IFJ condemns deputy PM’s comments as threat to NZ press freedom

NZ's Deputy Prime Minister Winston Peters attends a media conference at Parliament in Wellington
NZ's Deputy Prime Minister Winston Peters attends a media conference at Parliament in Wellington on November 24, 2023, alongside coalition partners Christopher Luxon and David Seymour. Image: IFJ/Marty Melville/AFP

Pacific Media Watch

Journalists and media workers have criticised comments made by Aotearoa New Zealand’s newly-elected Deputy Prime Minister Winston Peters — who claimed that a 2020 Labour government media funding initiative constituted “bribery” — as a threat to media freedom.

The International Federation of Journalists (IFJ) reports that it has joined its union affiliate, E Tū, in strongly disputing Peters’s comments, and urging the minister and other politicians to uphold New Zealand’s “proud tradition of press freedom”.

Peters has repeatedly accused reporters of receiving bribes and engaging in corrupt practices.

Peters’ remarks relate to the participation of several media outlets, public broadcasters, and media initiatives in the Public Interest Journalism Fund (PIJF), a media support programme established in the wake of the covid-19 pandemic.

Speaking to journalists covering the first cabinet meeting of New Zealand’s new government on November 28, Peters asked journalists what they “had to sign before they get the money”, criticising the media professionals present for their perceived lack of transparency.

That same day, Peters claimed he was “at war” with the mainstream media, reports the IFJ.

On November 27, Peters accused the state-owned broadcasters Radio New Zealand (RNZ) and Television New Zealand (TVNZ) of accepting bribery, questioning their editorial independence and calling the funding initiative indefensible.

On November 24, Peters criticised media covering the new coalition’s signing ceremony for failing to give enough media coverage before the election, calling the journalists “mathematical morons”.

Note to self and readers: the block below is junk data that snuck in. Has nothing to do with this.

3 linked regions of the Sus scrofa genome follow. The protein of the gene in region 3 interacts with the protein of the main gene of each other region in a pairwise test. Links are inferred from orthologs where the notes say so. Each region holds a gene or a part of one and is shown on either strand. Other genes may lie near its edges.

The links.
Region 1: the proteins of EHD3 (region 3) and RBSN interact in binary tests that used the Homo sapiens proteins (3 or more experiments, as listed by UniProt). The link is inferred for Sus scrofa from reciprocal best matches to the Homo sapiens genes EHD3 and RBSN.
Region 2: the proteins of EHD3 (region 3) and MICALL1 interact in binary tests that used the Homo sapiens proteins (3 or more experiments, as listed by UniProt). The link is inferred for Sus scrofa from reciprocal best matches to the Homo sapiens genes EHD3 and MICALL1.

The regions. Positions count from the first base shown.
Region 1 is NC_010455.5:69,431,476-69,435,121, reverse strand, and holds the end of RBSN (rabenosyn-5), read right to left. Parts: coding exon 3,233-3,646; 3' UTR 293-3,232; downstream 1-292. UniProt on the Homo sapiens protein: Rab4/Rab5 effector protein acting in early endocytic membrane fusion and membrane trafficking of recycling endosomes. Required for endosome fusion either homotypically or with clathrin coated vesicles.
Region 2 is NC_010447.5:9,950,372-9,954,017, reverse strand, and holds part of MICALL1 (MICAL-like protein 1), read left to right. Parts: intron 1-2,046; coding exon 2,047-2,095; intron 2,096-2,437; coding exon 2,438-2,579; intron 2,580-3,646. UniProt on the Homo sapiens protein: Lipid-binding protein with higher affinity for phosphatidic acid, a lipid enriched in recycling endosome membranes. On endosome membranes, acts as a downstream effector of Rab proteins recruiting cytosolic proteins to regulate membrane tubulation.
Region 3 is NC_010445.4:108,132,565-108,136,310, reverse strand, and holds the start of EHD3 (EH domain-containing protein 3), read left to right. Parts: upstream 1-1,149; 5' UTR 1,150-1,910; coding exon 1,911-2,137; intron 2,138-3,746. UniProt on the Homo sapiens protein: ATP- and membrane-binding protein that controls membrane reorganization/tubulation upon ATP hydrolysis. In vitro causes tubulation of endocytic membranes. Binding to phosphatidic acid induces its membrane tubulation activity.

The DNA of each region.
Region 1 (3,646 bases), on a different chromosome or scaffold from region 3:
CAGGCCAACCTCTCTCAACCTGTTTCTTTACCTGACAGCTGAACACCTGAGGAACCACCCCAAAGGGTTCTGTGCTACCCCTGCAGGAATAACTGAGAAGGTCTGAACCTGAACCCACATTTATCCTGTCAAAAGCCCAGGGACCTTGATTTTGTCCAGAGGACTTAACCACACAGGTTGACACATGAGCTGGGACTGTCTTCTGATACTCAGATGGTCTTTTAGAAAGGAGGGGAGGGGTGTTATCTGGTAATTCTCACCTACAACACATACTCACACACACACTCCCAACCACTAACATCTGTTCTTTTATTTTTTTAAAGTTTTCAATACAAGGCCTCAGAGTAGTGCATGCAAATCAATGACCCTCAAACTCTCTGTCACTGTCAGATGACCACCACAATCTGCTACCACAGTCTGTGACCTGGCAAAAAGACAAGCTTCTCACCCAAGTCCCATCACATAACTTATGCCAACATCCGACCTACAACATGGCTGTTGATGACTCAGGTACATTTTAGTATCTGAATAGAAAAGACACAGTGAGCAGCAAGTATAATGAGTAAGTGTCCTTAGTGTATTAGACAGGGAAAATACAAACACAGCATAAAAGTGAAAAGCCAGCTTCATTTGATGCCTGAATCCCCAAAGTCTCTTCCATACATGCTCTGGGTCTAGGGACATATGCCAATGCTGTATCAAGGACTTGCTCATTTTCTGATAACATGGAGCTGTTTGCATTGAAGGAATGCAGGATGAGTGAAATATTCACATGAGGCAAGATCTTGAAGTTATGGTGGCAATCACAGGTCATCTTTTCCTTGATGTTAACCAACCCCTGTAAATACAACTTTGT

Avoided reporters’ questions
Since the release of the final election results on November 3, Peters has avoided questions from political reporters.

Peters is the only coalition leader to have not engaged with political reporters since the results were confirmed.

The PIJF was designed to address the dramatic ad revenue drop-off in 2020. The fund provided NZ$55 million (US$34 million) from 2021 and 2023 and was designed to support local news initiatives, specific projects, trainings, and public interest media.

On November 23, Peters, alongside the conservative National Party leader Christopher Luxon, who is now Prime Minister, and the libertarian ACT party, announced the formation of New Zealand’s sixth National-led government, following elections in October.

The E Tū said in a statement: “By spreading misinformation and supporting conspiracy theories, Mr Peters is placing journalists at risk. We urge Mr Peters, as well as other senior politicians and public figures, to support and protect our independent media, not attack it.

“While journalists strongly reject Mr Peters’ claims, we will all continue to cover him, New Zealand First, and all parties in an unbiased way.

“The media has an important role to play in a democracy, holding politicians to account and acting as a watchdog for the community.

“Our journalists’ daily work helps support and protect an environment of free debate and wide-ranging input, and we hope and trust all our political leaders’ efforts do, too.”

The IFJ said:“Peters’ ‘war’ on journalism is deeply concerning, especially from the deputy leader of a democratic nation.

“Misinformation spread by a senior political leader can validate dangerous conspiracy theories, and can endanger journalists and media workers. The IFJ strongly urges New Zealand’s senior politicians to uphold press freedom.”

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